I feel vulnerable because I see others in my community sharing their stories. I feel vulnerable because of numbers. According to the National Coalition Against Domestic Violence, the National Intimate Partner and Domestic Violence Survey, and research conducted by the Disability and Abuse Project, 70% of disabled people experience some form of abuse, 40% of that sexual. Disabled people are twice as likely to experience violent crime and three times as likely to be sexually assaulted than nondisabled people. A recent NPR article put sexual assault rate at seven times as likely for people with intellectual disabilities. And when disabled people report violence, we are less likely to get an adequate response from police. In one study where almost 38% of disabled people reported violence, only 10% of their assailants were arrested. Very rarely do these studies disaggregate and report on disabled people of color; we can safely assume the rates are higher for disabled pocs.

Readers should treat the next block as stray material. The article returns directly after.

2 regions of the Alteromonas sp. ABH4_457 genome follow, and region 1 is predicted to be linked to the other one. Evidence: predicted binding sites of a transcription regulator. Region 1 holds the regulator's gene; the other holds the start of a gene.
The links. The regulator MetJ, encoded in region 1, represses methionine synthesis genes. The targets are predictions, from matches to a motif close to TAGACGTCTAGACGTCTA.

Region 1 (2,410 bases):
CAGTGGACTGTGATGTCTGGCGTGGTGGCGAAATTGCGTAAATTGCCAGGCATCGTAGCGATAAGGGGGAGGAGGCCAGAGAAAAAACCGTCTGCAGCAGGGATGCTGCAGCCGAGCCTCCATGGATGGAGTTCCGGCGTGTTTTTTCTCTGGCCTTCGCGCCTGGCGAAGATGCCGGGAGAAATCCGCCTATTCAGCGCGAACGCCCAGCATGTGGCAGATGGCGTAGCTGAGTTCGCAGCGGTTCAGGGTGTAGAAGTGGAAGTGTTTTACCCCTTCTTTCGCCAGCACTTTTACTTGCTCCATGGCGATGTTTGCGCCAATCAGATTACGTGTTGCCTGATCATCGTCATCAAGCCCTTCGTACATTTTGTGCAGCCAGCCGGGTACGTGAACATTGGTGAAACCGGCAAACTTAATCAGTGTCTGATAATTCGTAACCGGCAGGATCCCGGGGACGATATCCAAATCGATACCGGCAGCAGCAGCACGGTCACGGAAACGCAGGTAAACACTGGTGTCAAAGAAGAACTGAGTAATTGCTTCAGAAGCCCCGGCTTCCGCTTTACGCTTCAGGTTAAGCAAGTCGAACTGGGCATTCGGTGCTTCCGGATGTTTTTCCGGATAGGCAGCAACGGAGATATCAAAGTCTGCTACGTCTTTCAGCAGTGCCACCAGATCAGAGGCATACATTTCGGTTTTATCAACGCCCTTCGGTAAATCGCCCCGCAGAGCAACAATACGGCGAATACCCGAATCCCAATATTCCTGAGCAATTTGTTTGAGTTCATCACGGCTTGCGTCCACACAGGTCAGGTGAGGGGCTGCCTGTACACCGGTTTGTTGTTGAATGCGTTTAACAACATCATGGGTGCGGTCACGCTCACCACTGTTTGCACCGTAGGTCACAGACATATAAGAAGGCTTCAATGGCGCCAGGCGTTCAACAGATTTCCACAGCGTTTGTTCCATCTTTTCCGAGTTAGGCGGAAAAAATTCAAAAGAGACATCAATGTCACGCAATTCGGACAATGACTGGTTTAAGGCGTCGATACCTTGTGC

I feel vulnerable because I have been vulnerable to others; that is my experience, my history. My entire way of being in the world and social rules about power are woven into my body because in many spaces where I am, in so many social encounters, I am an object. An object is not merely a sexual object. An object in its truest form is something to be acted upon. In acting on something, we distance it. We strip it of its identity, its personhood. We take it from lasting to disposable.